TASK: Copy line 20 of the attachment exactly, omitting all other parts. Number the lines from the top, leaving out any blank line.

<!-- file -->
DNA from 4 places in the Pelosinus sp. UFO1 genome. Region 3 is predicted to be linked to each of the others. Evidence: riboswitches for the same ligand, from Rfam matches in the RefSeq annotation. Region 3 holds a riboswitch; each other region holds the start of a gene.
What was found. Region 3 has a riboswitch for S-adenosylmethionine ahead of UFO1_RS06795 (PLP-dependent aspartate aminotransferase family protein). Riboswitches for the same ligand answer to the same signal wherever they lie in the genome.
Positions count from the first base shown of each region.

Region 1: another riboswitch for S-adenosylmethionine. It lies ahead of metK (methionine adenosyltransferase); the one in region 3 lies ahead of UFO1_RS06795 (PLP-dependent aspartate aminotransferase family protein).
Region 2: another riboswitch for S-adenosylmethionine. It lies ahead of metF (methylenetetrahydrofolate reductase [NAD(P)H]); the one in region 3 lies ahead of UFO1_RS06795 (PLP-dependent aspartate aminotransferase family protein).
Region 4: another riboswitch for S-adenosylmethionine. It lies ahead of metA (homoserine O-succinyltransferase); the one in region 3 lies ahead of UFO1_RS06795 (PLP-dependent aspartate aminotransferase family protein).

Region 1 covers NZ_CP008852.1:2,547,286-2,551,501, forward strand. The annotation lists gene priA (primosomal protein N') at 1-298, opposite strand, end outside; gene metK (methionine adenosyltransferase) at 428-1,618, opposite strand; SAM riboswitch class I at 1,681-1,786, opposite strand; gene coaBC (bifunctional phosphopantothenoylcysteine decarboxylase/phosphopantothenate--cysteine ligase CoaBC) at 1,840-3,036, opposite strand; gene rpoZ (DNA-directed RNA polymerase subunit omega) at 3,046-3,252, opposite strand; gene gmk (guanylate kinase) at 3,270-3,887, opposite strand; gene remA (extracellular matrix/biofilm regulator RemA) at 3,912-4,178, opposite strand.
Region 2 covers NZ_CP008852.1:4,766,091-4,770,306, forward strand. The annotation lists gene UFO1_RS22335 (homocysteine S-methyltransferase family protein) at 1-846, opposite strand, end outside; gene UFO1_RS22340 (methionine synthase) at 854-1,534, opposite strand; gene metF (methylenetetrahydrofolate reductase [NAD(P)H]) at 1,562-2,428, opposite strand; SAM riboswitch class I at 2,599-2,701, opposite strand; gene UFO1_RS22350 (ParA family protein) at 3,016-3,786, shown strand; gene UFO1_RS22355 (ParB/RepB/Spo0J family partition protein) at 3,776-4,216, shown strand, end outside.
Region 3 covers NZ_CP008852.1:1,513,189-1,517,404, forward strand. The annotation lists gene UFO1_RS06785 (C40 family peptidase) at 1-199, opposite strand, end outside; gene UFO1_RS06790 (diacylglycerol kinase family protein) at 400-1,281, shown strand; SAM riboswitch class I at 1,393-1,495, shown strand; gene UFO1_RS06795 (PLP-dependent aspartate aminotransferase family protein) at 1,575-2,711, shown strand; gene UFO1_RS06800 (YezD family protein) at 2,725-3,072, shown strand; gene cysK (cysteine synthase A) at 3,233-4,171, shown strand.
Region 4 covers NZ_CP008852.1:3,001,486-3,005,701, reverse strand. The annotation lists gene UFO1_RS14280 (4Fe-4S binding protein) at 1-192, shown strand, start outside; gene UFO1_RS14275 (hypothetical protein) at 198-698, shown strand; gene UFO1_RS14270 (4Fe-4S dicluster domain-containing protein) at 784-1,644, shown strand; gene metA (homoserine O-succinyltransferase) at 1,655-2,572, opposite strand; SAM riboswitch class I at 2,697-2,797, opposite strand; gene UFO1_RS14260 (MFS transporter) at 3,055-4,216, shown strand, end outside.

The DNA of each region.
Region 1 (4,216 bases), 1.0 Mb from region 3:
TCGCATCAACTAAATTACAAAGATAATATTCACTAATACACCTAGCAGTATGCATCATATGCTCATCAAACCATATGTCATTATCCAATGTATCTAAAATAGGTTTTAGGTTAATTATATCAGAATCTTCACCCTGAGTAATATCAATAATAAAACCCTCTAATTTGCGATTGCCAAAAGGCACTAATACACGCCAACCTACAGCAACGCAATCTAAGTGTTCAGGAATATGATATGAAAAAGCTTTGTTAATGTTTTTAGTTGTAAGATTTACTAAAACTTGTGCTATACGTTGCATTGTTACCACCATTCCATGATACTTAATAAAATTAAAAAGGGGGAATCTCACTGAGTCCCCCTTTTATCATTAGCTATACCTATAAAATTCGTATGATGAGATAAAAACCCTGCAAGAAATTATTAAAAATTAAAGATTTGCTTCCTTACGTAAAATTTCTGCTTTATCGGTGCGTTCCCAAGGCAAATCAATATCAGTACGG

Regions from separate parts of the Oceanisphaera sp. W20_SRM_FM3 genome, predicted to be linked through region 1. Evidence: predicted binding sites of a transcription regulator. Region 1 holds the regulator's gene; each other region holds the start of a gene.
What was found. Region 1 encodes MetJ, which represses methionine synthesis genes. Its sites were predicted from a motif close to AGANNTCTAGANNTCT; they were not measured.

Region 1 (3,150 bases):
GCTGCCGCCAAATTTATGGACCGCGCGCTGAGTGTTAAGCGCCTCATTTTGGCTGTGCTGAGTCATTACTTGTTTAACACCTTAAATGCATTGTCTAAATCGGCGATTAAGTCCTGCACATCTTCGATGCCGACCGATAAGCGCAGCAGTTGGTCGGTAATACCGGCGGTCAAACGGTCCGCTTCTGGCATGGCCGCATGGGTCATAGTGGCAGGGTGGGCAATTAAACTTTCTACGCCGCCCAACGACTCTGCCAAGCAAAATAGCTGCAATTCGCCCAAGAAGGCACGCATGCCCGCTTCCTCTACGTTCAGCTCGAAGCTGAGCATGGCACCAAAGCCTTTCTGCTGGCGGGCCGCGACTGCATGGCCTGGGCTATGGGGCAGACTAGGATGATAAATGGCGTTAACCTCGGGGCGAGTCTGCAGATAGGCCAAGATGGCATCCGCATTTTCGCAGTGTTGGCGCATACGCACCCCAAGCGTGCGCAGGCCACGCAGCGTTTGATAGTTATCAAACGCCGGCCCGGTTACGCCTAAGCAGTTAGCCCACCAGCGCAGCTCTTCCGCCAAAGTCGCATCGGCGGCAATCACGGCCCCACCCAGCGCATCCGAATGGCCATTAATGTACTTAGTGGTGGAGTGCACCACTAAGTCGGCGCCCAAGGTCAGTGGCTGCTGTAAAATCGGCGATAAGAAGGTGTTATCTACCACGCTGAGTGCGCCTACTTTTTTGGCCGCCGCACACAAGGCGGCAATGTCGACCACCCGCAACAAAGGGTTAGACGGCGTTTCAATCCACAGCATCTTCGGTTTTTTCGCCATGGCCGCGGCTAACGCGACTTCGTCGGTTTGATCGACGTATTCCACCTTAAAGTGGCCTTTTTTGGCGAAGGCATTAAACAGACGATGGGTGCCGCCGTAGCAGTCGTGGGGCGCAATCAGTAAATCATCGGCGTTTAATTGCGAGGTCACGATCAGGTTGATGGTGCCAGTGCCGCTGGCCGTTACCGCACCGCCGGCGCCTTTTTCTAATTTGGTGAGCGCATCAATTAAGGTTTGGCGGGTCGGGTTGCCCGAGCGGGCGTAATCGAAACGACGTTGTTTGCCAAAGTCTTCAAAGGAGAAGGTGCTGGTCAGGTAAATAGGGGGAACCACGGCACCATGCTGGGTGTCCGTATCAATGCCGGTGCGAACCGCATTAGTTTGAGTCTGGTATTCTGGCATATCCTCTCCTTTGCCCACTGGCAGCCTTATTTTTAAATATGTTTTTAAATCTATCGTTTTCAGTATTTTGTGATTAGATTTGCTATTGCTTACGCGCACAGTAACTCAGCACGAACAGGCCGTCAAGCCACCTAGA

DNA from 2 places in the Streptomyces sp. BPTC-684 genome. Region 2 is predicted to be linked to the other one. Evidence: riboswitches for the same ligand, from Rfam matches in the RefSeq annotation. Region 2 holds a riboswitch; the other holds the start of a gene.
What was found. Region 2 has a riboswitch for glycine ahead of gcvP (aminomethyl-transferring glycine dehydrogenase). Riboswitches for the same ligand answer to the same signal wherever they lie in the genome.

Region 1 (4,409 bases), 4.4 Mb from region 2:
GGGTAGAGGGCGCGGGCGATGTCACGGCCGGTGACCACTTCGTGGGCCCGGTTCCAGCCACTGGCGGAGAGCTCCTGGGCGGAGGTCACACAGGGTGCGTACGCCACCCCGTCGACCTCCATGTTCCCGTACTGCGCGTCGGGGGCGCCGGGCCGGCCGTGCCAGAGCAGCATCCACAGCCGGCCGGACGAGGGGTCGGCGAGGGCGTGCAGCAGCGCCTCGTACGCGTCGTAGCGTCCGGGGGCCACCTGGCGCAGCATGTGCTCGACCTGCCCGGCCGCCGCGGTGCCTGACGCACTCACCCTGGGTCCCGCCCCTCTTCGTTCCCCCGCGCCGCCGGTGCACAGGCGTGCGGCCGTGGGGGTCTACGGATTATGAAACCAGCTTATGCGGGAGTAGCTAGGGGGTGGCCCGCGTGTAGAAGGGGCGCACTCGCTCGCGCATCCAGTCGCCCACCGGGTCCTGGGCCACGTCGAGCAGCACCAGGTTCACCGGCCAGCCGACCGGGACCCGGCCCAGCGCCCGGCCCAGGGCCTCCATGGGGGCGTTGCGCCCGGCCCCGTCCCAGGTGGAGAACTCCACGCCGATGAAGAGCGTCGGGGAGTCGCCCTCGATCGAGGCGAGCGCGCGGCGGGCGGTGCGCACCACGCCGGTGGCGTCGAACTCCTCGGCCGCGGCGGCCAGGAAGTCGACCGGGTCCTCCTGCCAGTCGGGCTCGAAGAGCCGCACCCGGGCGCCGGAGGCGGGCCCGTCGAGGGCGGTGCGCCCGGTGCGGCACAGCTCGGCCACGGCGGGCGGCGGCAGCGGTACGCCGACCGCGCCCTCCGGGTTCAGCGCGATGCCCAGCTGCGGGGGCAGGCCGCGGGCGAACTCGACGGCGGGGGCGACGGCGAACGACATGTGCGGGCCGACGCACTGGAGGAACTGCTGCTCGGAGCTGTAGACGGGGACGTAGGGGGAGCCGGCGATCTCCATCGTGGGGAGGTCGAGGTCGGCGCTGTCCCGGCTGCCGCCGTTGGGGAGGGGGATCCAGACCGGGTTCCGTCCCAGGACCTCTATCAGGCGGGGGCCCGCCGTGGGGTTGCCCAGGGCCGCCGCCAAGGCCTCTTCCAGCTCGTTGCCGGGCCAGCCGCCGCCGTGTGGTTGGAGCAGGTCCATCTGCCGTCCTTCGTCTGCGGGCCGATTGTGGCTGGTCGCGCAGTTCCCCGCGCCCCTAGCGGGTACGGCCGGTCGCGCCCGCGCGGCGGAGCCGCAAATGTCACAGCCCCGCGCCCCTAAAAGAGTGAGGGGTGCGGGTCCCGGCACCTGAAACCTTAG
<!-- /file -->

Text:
Region 1 (4,409 bases), 4.4 Mb from region 2: